STC EMT instructor nationally recognized for over 20 years of service
South Texas College Instructor Janelle Billings was recently recognized by the National Registry of Emergency Medical Technicians (EMT) for achieving 20 consecutive years of National Emergency Medical Services (EMS) certification, a distinction held by few.
With nearly three decades of experience as a paramedic and educator, South Texas College Instructor Janelle Billings was recently recognized by the National Registry of Emergency Medical Technicians (EMT) for achieving 20 consecutive years of National Emergency Medical Services (EMS) certification, a distinction held by few.
Her remarkable career began when she made history as the first female graduate from STC's EMS program, marking a significant milestone as part of the college’s second-cohort.
“Even though this is a 20-year recognition, I became an EMT 30 years ago, but back in 1994, we were only required to hold a state certification,” explained Billings. “Ten years later I found myself not only taking the national registry exam, but also learning how to help my students prepare for it.”
For EMS professionals, obtaining a national registry certification means they can take their skills and work as paramedics almost anywhere in the country.
Despite being interested in becoming a paramedic since childhood, the Utah native initially pursued an education degree in Idaho where she met her husband who is now a beloved math teacher at La Joya High School.
“I was seven years old when I watched a medical show that made me fall in love with paramedicine, so I always knew the medical field was for me,” said the 59-year-old. “After giving up on education and moving to the Rio Grande Valley in 1988, I became a Certified Nursing Assistant and explored that profession for quite a few years, but it wasn’t for me. I was grateful to STC for opening up this program.”
While raising two young children, Billings earned her basic EMT certificate in 1994 and immediately started her career with Frontline EMS, a McAllen-based ambulance company that provides transportation services.
With a flexible schedule that allowed her to balance motherhood, work and school, she later graduated with an EMT/Paramedic associate degree and became part-time faculty for STC shortly after.
“Having the opportunity to work with former students has been my favorite part of this job,” she reminisced. “Running into them in the field and seeing how STC has shaped them into skilled paramedics has been a rewarding experience.”
Billings’ extensive career includes 18 years of service at Edinburg EMS.
Having the opportunity to work with former students has been my favorite part of this job. Running into them in the field and seeing how STC has shaped them into skilled paramedics has been a rewarding experience.
During that time, she also continued her education, adding a couple more associate degrees to her arsenal in Social Sciences/Psychology and Criminal Justice, as well as a bachelor’s degree in Criminal Justice from the University of Texas at Brownsville in 2012.
"It took me 12 years to embark on my professional journey because, at 18 years old, I didn't feel mature enough. Similar to many others, I was that student struggling with failed classes," she shared. "That experience has helped me connect with dual credit or fresh out of high school students, guiding them into becoming not only skilled professionals, but compassionate individuals ready to handle challenging scenarios."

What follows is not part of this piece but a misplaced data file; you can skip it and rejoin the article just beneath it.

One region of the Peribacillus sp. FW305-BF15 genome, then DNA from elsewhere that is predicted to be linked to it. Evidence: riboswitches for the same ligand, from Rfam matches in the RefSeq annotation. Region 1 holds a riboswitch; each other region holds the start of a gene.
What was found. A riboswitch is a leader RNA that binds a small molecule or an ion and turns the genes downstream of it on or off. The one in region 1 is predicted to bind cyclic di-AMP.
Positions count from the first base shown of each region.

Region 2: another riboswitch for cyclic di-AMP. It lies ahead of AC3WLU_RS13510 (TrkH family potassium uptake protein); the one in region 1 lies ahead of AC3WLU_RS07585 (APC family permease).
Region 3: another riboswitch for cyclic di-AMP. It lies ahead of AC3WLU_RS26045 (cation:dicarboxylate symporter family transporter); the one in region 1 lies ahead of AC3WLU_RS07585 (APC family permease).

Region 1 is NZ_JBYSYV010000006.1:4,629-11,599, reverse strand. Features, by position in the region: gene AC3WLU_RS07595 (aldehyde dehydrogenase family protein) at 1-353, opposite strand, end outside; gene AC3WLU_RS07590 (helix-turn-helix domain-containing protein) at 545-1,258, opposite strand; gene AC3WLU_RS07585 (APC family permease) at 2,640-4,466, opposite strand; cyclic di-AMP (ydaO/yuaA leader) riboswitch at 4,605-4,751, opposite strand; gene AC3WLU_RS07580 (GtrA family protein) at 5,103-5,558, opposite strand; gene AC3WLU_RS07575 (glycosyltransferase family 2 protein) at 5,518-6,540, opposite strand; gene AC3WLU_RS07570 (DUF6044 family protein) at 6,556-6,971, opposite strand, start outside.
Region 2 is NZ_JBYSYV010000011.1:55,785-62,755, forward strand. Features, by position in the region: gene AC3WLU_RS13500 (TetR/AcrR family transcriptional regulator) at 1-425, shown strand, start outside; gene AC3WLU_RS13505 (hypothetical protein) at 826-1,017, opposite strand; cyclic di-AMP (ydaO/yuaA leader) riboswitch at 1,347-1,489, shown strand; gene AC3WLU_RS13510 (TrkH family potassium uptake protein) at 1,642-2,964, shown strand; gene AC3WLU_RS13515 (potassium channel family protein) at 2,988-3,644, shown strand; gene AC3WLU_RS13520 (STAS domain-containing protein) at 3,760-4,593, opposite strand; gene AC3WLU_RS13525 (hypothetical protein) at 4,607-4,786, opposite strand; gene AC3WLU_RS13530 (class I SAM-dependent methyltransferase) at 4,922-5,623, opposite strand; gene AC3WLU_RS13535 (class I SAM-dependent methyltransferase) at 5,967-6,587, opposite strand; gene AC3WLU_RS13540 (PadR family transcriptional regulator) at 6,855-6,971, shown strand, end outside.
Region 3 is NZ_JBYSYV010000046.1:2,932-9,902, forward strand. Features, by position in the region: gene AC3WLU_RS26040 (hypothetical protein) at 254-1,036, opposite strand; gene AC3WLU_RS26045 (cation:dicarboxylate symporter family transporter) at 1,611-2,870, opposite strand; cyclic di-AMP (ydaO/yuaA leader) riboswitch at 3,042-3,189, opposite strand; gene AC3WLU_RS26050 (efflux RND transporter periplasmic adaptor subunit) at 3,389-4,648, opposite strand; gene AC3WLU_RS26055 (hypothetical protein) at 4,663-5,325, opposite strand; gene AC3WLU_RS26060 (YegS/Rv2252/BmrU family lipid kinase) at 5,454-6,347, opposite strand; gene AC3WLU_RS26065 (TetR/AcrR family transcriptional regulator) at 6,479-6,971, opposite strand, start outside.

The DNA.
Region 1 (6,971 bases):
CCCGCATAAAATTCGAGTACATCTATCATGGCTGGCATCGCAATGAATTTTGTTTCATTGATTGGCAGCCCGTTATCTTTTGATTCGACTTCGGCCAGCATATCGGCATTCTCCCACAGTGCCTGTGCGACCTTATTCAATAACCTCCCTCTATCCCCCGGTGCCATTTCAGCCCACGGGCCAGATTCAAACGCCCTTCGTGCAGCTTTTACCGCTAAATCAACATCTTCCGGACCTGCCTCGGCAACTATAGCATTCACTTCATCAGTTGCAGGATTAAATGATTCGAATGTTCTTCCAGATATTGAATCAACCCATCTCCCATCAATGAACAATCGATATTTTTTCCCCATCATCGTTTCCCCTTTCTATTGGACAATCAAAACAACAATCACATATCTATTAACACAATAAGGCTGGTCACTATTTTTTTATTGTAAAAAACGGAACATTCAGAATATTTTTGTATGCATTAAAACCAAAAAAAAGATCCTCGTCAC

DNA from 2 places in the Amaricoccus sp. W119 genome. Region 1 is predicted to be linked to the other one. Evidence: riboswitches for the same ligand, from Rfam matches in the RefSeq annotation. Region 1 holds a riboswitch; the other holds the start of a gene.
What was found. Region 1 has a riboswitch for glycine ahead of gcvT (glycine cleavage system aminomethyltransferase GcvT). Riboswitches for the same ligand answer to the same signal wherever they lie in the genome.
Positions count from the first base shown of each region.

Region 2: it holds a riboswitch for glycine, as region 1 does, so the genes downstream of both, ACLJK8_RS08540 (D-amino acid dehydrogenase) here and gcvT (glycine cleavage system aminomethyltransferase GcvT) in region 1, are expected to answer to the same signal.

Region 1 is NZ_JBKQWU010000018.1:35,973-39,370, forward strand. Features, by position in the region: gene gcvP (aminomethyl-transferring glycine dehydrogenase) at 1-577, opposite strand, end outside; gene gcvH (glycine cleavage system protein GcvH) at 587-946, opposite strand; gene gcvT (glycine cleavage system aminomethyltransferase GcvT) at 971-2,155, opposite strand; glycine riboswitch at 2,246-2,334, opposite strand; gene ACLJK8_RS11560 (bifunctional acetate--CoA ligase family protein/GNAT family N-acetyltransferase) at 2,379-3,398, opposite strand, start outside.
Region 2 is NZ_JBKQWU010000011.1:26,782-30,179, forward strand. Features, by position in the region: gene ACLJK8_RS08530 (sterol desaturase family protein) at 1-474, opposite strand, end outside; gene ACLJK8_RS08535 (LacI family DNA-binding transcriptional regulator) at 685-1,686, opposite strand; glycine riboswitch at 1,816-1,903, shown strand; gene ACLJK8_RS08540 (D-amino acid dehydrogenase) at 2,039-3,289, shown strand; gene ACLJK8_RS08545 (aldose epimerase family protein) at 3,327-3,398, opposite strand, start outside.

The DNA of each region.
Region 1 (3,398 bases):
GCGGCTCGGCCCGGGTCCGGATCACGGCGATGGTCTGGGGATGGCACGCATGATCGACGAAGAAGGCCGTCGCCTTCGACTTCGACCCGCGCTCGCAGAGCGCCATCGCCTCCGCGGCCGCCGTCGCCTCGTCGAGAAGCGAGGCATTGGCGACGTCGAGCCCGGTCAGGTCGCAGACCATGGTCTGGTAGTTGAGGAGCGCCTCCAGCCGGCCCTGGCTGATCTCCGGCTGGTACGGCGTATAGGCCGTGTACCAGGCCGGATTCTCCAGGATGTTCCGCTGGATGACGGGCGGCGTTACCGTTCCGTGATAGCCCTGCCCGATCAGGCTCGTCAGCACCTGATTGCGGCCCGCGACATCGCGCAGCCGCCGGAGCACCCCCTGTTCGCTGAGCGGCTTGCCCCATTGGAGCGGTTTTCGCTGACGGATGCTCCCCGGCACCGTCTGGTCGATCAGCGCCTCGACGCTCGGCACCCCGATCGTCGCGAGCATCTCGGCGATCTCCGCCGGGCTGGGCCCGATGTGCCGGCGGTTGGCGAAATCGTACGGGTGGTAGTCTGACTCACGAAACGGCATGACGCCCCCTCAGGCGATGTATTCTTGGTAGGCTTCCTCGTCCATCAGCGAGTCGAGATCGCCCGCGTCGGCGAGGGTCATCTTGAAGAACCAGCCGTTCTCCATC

As STC celebrates its 30th anniversary this year, Billings often reminisces about the growth of the college and the way the profession has changed throughout the years.
"It's been incredible to see the program and our facilities grow and evolve. Undoubtedly, we stand at the forefront of today’s technology," she remarked. "And the science too; there are some practices that we don’t do anymore because science has taught us better. Back in my days, we would practice on each other, but now at STC we have medical manikins to practice on, Intravenous IV training arms, prop medicine – truly the best tools available.”
By maintaining her national, state and instructor credentials through continuing education classes, among other requirements, Billing’s dedication and passion for the profession has played a crucial role in the program's growth and success.
"Having been part of the program for many years, she has shown tremendous growth within the profession. Her creative ability has proven to be an invaluable asset to our department and the college. We would be lost without her," expressed EMS Program Chair Carlos Tello, who was once one of Billings' instructors at STC.
Billings credits her enduring career success to instructors like him, and takes pride in being part of the transformative journey in the lives changed through the college.
“While a student, I loved that my instructors were dedicated to the practice and saw in me the ability to teach and brought me in. I have tried to replicate their passion and commitment during my time as an instructor,” she said.
Billings proudly added that it has been an honor to witness numerous paramedic students take their knowledge as a valuable steppingstone toward successful medical careers as doctors, nurses or firefighters.
"I truly believe this college stands out because at STC, it's not just about education; it's about nurturing talent and skills. Whether it's one semester or two years, we provide opportunities for all students to develop their trades and secure well-paying jobs."
For more information on STC’s Emergency Medical Services or other Nursing and Allied Health programs, visit nah.southtexascollege.edu or call 956-872-3100.